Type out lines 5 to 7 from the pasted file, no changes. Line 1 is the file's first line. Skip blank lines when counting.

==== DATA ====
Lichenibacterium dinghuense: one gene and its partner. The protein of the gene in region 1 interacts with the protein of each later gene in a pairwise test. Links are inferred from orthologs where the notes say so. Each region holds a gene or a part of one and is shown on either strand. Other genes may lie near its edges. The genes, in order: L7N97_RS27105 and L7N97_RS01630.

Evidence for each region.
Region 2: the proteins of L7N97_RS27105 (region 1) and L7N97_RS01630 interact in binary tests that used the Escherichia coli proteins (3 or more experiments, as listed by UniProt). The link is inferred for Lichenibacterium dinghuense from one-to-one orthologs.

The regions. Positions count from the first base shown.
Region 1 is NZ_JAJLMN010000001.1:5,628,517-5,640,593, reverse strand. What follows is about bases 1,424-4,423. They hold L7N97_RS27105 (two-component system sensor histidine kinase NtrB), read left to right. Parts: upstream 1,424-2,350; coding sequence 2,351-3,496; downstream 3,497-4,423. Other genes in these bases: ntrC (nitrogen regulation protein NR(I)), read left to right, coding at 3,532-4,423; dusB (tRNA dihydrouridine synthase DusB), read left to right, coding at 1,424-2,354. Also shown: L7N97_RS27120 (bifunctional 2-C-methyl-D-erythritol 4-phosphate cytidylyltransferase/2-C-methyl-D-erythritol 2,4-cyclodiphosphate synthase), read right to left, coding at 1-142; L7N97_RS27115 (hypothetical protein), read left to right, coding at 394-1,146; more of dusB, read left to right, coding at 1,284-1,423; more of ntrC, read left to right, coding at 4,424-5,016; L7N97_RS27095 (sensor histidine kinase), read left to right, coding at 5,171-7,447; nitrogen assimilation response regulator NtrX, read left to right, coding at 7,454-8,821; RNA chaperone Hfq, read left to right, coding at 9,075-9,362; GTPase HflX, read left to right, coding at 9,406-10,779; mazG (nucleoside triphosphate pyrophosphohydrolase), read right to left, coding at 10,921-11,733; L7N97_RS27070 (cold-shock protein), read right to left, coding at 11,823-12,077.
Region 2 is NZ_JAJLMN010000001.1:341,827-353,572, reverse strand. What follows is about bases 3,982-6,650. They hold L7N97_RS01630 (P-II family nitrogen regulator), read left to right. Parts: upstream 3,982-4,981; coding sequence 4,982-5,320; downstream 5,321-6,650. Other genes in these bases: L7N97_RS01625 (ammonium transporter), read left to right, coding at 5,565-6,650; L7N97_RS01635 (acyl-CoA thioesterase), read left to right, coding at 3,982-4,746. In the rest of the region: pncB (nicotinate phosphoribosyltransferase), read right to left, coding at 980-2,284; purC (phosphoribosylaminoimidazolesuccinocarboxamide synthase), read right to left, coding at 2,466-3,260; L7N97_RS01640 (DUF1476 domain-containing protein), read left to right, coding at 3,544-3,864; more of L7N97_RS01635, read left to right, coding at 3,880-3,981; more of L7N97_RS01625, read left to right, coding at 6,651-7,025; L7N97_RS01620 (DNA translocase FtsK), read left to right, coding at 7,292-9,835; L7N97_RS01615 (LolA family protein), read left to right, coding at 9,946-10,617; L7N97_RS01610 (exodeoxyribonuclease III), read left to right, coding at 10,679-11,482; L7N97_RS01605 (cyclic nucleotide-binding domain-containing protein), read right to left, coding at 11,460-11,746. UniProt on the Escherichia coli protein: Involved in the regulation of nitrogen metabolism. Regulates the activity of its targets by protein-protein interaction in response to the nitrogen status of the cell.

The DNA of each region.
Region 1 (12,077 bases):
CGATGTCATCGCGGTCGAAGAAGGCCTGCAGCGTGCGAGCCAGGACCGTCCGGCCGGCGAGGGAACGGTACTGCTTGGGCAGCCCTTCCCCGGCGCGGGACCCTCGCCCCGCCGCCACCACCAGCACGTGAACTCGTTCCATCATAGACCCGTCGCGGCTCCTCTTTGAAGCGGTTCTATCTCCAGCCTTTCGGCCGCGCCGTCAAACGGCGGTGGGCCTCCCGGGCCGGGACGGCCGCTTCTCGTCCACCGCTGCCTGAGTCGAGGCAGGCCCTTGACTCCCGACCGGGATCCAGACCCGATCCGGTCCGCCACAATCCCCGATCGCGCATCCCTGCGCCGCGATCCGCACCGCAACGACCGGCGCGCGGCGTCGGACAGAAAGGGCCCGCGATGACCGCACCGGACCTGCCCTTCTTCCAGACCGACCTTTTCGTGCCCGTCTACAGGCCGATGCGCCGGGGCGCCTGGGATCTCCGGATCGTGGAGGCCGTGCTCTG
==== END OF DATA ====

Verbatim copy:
Region 1 is NZ_JAJLMN010000001.1:5,628,517-5,640,593, reverse strand. What follows is about bases 1,424-4,423. They hold L7N97_RS27105 (two-component system sensor histidine kinase NtrB), read left to right. Parts: upstream 1,424-2,350; coding sequence 2,351-3,496; downstream 3,497-4,423. Other genes in these bases: ntrC (nitrogen regulation protein NR(I)), read left to right, coding at 3,532-4,423; dusB (tRNA dihydrouridine synthase DusB), read left to right, coding at 1,424-2,354. Also shown: L7N97_RS27120 (bifunctional 2-C-methyl-D-erythritol 4-phosphate cytidylyltransferase/2-C-methyl-D-erythritol 2,4-cyclodiphosphate synthase), read right to left, coding at 1-142; L7N97_RS27115 (hypothetical protein), read left to right, coding at 394-1,146; more of dusB, read left to right, coding at 1,284-1,423; more of ntrC, read left to right, coding at 4,424-5,016; L7N97_RS27095 (sensor histidine kinase), read left to right, coding at 5,171-7,447; nitrogen assimilation response regulator NtrX, read left to right, coding at 7,454-8,821; RNA chaperone Hfq, read left to right, coding at 9,075-9,362; GTPase HflX, read left to right, coding at 9,406-10,779; mazG (nucleoside triphosphate pyrophosphohydrolase), read right to left, coding at 10,921-11,733; L7N97_RS27070 (cold-shock protein), read right to left, coding at 11,823-12,077.
Region 2 is NZ_JAJLMN010000001.1:341,827-353,572, reverse strand. What follows is about bases 3,982-6,650. They hold L7N97_RS01630 (P-II family nitrogen regulator), read left to right. Parts: upstream 3,982-4,981; coding sequence 4,982-5,320; downstream 5,321-6,650. Other genes in these bases: L7N97_RS01625 (ammonium transporter), read left to right, coding at 5,565-6,650; L7N97_RS01635 (acyl-CoA thioesterase), read left to right, coding at 3,982-4,746. In the rest of the region: pncB (nicotinate phosphoribosyltransferase), read right to left, coding at 980-2,284; purC (phosphoribosylaminoimidazolesuccinocarboxamide synthase), read right to left, coding at 2,466-3,260; L7N97_RS01640 (DUF1476 domain-containing protein), read left to right, coding at 3,544-3,864; more of L7N97_RS01635, read left to right, coding at 3,880-3,981; more of L7N97_RS01625, read left to right, coding at 6,651-7,025; L7N97_RS01620 (DNA translocase FtsK), read left to right, coding at 7,292-9,835; L7N97_RS01615 (LolA family protein), read left to right, coding at 9,946-10,617; L7N97_RS01610 (exodeoxyribonuclease III), read left to right, coding at 10,679-11,482; L7N97_RS01605 (cyclic nucleotide-binding domain-containing protein), read right to left, coding at 11,460-11,746. UniProt on the Escherichia coli protein: Involved in the regulation of nitrogen metabolism. Regulates the activity of its targets by protein-protein interaction in response to the nitrogen status of the cell.

The DNA of each region.